Alcohol and Other Drugs

Most students make smart and safe choices about using alcohol and other drugs.

These safe choices mean that students don't experience negative academic, physical or social consequences. University Health Services staff work closely with Berkeley students, staff, faculty, and community partners on year-round services and initiatives that aim to reduce risk, consequences, and harm from the use of alcohol and other drugs.

Get Started:

Learn more about how you can create a campus alcohol and other drugs (AOD) culture that supports all who study, live, work & play in the campus area:

Risk Management & Harm Reduction

You can help center safety, well-being, and inclusion when you manage risks and reduce harm at student gatherings. Use our PartySafe toolkit and our timely PartySafe During Pandemic Briefs. Or become a PartySafe at Cal Peer Advocate. Check out our resources for Partygoers and Partythrowers > 

Emergency & Non-Emergency Interventions

Bookmark this page! Our list of resources includes contact information and tips to help you respond to emergency and non-emergency situations. Save the BearWalk number to your phone (510-642-9255) and use it next time you are out late. Learn more >

Living Substance Free

Don't assume everyone drinks! Uplift and support students who choose to live substance free - from housing to student organizations. Get more facts and resources about living substance-free at UC Berkeley.

Counseling & Support

UHS Social Services offers a range of confidential alcohol and other drug-related services, supporting a spectrum of harm reduction goals for individuals. There is no charge to get started, and all registered students can access services regardless of their insurance plan. Call for more information or to make an appointment today! Learn more >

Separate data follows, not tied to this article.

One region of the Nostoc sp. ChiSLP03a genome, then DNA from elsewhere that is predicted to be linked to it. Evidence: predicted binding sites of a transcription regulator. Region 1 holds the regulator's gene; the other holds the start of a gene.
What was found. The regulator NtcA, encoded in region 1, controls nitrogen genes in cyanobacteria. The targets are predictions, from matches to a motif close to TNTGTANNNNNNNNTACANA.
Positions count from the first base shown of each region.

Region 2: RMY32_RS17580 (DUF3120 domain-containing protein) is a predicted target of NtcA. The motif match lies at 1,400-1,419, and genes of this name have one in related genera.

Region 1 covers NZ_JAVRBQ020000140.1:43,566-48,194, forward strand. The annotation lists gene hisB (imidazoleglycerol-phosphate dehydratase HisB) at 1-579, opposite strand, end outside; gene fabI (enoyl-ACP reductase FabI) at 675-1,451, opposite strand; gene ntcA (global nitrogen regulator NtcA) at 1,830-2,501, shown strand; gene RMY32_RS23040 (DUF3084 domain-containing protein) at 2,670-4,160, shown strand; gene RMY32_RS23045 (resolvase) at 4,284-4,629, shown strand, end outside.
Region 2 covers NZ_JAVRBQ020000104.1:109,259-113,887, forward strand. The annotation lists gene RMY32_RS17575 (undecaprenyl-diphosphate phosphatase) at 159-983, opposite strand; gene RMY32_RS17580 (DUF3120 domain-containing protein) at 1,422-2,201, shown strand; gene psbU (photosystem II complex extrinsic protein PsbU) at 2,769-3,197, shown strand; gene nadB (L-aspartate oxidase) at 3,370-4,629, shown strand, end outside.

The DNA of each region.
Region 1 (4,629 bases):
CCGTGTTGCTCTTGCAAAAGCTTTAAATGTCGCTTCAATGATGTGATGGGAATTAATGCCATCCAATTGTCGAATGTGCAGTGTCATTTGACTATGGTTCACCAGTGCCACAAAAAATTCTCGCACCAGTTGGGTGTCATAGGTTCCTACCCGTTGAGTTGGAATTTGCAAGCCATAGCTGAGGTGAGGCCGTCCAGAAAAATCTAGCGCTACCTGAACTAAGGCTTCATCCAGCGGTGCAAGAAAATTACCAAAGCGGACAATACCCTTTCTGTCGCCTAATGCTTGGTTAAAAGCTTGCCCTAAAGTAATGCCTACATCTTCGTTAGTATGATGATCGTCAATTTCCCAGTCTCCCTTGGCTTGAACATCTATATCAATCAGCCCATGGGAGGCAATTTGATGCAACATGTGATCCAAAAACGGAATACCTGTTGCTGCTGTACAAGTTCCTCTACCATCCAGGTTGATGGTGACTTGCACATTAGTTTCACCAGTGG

Campus & Community Leadership

Engage with campus and community leaders to help shape and bring widespread awareness of campus AOD expectations, education, resources, and accountability. Learn about our efforts >

Our Goals

UC Berkeley students and staff are working together to create a campus alcohol and other drugs (AOD) culture (e.g. policies, practices, programming, public information, and staffing) that supports all who study, live, work & play in the campus area. We:

  • Put well-being, safety, harm reduction and equity at center of alcohol and other drug choices
  • Recognize and respect that many chose not to use alcohol and other drugs
  • Advocate for and support students in recovery as a vulnerable population with unique needs
  • Ask all users and social/retail providers to do so in mindful and low risk ways and situations
  • Support noticing problematic behaviors and situations and addressing them in timely, effective and compassionate ways.
  • Consistently and compassionately hold students accountable for campus alcohol and other drug policies.


Drug Facts & Resources

Campus Responsible Bystander & CA Good Samaritan Policies

  • UC Berkeley Responsible Bystander Policy:  Summary and Full policy
  • California’s 911 Good Samaritan Law (CA Civil Code Section 1714.22) protects you from arrest, charge, and prosecution when you call 911 at the scene of a suspected drug overdose. Nobody at the scene should be charged for personal amounts of drugs or paraphernalia. This law does not protect you if:

    • You are on parole/probation; it is likely still a violation

    • You have more drugs than “possession for personal use”; it is still illegal to have any amount that would suggest trafficking or sales

    • You “obstruct medical or law enforcement personnel”; it is still important to not intervene with the activities of police or emergency personnel.

Disclaimer: The information provided on these pages is not intended to diagnose, treat or provide a second opinion on any health problem or disease. It is meant to support, not replace, the relationship that exists between an individual and his/her clinician.

In Case of Emergencies

Contact Us

For any questions about the UHS Alcohol and Other Drugs program, please contact Karen Hughes, MPH, at or 510-643-9073.

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